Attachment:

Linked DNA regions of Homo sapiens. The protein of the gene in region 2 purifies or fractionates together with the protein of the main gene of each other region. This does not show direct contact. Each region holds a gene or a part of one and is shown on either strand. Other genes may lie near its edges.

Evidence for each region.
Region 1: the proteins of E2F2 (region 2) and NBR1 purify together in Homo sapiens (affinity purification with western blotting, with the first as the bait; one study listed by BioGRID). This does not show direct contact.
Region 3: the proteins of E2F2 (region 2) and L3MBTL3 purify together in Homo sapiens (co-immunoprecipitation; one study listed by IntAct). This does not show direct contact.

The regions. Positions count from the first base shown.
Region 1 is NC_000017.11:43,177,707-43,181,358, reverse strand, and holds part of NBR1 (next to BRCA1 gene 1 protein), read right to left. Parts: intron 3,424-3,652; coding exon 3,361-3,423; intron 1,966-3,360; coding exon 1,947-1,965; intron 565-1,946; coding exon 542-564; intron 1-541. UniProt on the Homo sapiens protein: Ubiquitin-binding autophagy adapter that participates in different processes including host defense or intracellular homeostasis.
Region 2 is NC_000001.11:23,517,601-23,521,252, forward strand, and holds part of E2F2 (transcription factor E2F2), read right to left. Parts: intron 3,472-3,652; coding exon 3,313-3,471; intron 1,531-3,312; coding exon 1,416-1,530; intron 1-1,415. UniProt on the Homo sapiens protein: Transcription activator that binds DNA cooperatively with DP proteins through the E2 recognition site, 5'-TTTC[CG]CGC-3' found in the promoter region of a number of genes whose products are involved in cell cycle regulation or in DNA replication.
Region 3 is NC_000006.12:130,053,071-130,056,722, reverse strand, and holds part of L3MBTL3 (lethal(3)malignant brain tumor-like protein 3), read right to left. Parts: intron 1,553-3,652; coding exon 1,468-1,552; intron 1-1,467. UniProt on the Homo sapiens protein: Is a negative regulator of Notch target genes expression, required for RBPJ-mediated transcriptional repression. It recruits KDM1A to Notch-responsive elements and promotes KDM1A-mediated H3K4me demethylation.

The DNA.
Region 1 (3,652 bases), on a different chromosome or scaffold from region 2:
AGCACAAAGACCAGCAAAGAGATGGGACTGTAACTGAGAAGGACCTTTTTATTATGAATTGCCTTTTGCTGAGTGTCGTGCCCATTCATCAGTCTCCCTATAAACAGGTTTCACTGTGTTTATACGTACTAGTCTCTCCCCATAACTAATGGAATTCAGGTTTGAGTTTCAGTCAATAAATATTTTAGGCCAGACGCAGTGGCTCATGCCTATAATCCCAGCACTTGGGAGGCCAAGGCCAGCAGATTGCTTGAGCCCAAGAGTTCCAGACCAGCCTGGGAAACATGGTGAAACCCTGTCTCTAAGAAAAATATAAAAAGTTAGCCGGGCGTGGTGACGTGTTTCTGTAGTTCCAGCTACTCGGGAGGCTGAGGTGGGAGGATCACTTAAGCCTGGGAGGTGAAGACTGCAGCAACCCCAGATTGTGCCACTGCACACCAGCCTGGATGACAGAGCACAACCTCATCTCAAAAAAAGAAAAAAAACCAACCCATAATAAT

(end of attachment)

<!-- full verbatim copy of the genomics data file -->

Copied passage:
Linked DNA regions of Homo sapiens. The protein of the gene in region 2 purifies or fractionates together with the protein of the main gene of each other region. This does not show direct contact. Each region holds a gene or a part of one and is shown on either strand. Other genes may lie near its edges.

Evidence for each region.
Region 1: the proteins of E2F2 (region 2) and NBR1 purify together in Homo sapiens (affinity purification with western blotting, with the first as the bait; one study listed by BioGRID). This does not show direct contact.
Region 3: the proteins of E2F2 (region 2) and L3MBTL3 purify together in Homo sapiens (co-immunoprecipitation; one study listed by IntAct). This does not show direct contact.

The regions. Positions count from the first base shown.
Region 1 is NC_000017.11:43,177,707-43,181,358, reverse strand, and holds part of NBR1 (next to BRCA1 gene 1 protein), read right to left. Parts: intron 3,424-3,652; coding exon 3,361-3,423; intron 1,966-3,360; coding exon 1,947-1,965; intron 565-1,946; coding exon 542-564; intron 1-541. UniProt on the Homo sapiens protein: Ubiquitin-binding autophagy adapter that participates in different processes including host defense or intracellular homeostasis.
Region 2 is NC_000001.11:23,517,601-23,521,252, forward strand, and holds part of E2F2 (transcription factor E2F2), read right to left. Parts: intron 3,472-3,652; coding exon 3,313-3,471; intron 1,531-3,312; coding exon 1,416-1,530; intron 1-1,415. UniProt on the Homo sapiens protein: Transcription activator that binds DNA cooperatively with DP proteins through the E2 recognition site, 5'-TTTC[CG]CGC-3' found in the promoter region of a number of genes whose products are involved in cell cycle regulation or in DNA replication.
Region 3 is NC_000006.12:130,053,071-130,056,722, reverse strand, and holds part of L3MBTL3 (lethal(3)malignant brain tumor-like protein 3), read right to left. Parts: intron 1,553-3,652; coding exon 1,468-1,552; intron 1-1,467. UniProt on the Homo sapiens protein: Is a negative regulator of Notch target genes expression, required for RBPJ-mediated transcriptional repression. It recruits KDM1A to Notch-responsive elements and promotes KDM1A-mediated H3K4me demethylation.

The DNA.
Region 1 (3,652 bases), on a different chromosome or scaffold from region 2:
AGCACAAAGACCAGCAAAGAGATGGGACTGTAACTGAGAAGGACCTTTTTATTATGAATTGCCTTTTGCTGAGTGTCGTGCCCATTCATCAGTCTCCCTATAAACAGGTTTCACTGTGTTTATACGTACTAGTCTCTCCCCATAACTAATGGAATTCAGGTTTGAGTTTCAGTCAATAAATATTTTAGGCCAGACGCAGTGGCTCATGCCTATAATCCCAGCACTTGGGAGGCCAAGGCCAGCAGATTGCTTGAGCCCAAGAGTTCCAGACCAGCCTGGGAAACATGGTGAAACCCTGTCTCTAAGAAAAATATAAAAAGTTAGCCGGGCGTGGTGACGTGTTTCTGTAGTTCCAGCTACTCGGGAGGCTGAGGTGGGAGGATCACTTAAGCCTGGGAGGTGAAGACTGCAGCAACCCCAGATTGTGCCACTGCACACCAGCCTGGATGACAGAGCACAACCTCATCTCAAAAAAAGAAAAAAAACCAACCCATAATAAT